Less than two years after sending 4,000 troops to East Timor on the pretext of defending its population from pro-Indonesia militia, the Australian government is locked in an increasingly bitter dispute with East Timor's UN administration for control over an estimated $US20 billion worth of natural gas and light oil deposits beneath the Timor Sea.
Tensions between the Howard government and the UN Transitional Authority in East Timor (UNTAET) have soared since the fourth round of negotiations over the disputed underwater border broke down earlier this month.
In talks held in Australia, two UNTAET cabinet members, Peter Galbraith, a former US diplomat, and Mari Alkatiri, a leading figure in the Timorese National Resistance Council (CNRT), rejected Australia's latest position. In November 2000, the Howard government offered East Timor a 60 percent share of Timor Sea revenues. It has now apparently upped its offer to an 80-20 or 85-15 split in East Timor's favour, but only if East Timor drops its demand for the highly unequal boundary to be redrawn.
Faced with the Howard government's continued intransigence on the border issue, Galbraith took East Timor's case to the annual Australian Petroleum Production and Exploration Conference. He warned the oil and gas company executives that East Timor would not be “open for business” until Australia agreed to shift the boundary to the internationally accepted median line.
Galbraith indicated that the midpoint principle—setting the border halfway between the two coastlines—would give East Timor control over the lucrative Laminaria and Buffalo oil fields, now operating under Australian licences, and shift up to 80 percent of the Greater Sunrise gas field to East Timor, which currently controls 20 percent. East Timor would also claim the planned Bayu-Undan gas project.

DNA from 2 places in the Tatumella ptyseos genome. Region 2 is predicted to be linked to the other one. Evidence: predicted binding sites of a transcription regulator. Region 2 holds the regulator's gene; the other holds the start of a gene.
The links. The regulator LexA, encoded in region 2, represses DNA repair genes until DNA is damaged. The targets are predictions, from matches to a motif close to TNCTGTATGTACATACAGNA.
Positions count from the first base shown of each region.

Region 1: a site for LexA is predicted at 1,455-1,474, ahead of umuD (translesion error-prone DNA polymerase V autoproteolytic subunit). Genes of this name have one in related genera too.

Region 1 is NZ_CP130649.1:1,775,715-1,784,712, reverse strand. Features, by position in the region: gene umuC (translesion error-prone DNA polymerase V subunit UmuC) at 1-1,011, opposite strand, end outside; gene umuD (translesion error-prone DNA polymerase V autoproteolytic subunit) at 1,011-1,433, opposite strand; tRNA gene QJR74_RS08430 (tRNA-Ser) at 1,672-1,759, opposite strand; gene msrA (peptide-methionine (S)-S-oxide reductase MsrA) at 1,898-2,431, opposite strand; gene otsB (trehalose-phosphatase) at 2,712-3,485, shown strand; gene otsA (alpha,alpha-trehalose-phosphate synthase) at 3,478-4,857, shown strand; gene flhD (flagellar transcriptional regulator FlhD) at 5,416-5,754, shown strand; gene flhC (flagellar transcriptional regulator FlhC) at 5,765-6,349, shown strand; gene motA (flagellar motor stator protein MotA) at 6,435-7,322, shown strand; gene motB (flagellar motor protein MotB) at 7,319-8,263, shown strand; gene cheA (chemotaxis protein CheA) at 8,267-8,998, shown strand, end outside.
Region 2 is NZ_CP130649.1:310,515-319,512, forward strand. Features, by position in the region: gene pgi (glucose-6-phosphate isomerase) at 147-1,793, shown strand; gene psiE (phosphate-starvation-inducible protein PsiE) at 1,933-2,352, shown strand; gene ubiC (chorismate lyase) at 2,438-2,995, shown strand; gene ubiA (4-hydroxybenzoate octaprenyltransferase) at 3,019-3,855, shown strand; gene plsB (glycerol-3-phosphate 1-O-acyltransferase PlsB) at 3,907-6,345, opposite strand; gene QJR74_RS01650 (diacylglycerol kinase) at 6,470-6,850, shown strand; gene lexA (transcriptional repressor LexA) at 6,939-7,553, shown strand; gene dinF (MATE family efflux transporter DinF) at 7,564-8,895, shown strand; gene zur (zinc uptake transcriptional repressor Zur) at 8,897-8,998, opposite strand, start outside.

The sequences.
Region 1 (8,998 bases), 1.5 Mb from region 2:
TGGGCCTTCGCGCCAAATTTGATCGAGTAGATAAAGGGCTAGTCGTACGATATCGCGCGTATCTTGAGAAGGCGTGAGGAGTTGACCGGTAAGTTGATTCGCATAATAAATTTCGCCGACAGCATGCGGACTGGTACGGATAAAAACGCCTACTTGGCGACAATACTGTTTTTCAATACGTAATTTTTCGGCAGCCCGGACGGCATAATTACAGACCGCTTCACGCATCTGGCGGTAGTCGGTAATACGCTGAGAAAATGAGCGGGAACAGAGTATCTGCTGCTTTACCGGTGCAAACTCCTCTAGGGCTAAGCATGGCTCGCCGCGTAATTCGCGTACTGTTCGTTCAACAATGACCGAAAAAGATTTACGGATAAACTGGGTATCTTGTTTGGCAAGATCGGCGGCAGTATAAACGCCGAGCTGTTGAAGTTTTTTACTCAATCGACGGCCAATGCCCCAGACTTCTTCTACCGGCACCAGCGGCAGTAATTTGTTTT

Galbraith pointed to the origins of the current border in Australia's sordid deals with the Suharto military dictatorship. Even though nearly all the proven reserves are closer to Timor than Australia, Canberra achieved rights to more than 50 percent of the overall oil and gas revenue through the Timor Gap Treaty, signed with Suharto in 1989. The price was Australia's support for the Indonesian invasion of East Timor in 1975 and its recognition of Indonesian sovereignty over the former Portuguese colony.
Speaking on behalf of UNTAET, Galbraith warned that drilling projects could suffer lengthy delays if a deal was not struck before July 15, when the UN administration will go into caretaker mode prior to East Timor's first national assembly. He added that a delay might favour East Timor, giving it time to find ways to pipe gas to its shores, rather than allow a proposed $5 billion pipeline to Darwin, the capital of Australia's Northern Territory.
His remarks provoked a belligerent series of articles in the Australian Financial Review over the past week urging the Howard government to take an even more uncompromising and bullying stance when talks resume next month.
One of the newspaper's leading commentators, Geoffrey Barker, accused Galbraith of “moral zealotry” and making “outrageous demands”. He declared that Galbraith was subjecting Australia to “moral blackmail” by referring to its past backing for the Indonesian junta.
Barker provided a glimpse of the discussion taking place in Australian ruling circles. “Corporate observers and Australian government officials are concerned that East Timor's negotiating stance has been captured by the UNTAET Cabinet member for Political Affairs and the Timor Sea, Peter Galbraith, a man deeply hostile towards Australian East Timor policy.”
Barker insisted that the Howard government reject the Timorese position and threaten to pull out of the negotiations.
“What Australia cannot concede is Galbraith's demand for a new treaty with revised boundaries that would effectively lock Australia out of the Timor Gap before major projects go ahead. If he maintains that position at next month's scheduled round of talks, Australia will have no choice but to walk away, and East Timor will remain impoverished and dependent because Galbraith's hatred of Indonesia and Australia was stronger than his commitment to East Timor.”
According to the Financial Review, the Northern Territory (NT) Chief Minister Denis Burke has also urged the Howard government to take a hard line. Burke and his Resource Development Minister Daryl Manzie flew to Canberra last week for talks on the issue with Foreign Minister Alexander Downer. Burke told the newspaper that he was “stunned” by Galbraith's comments.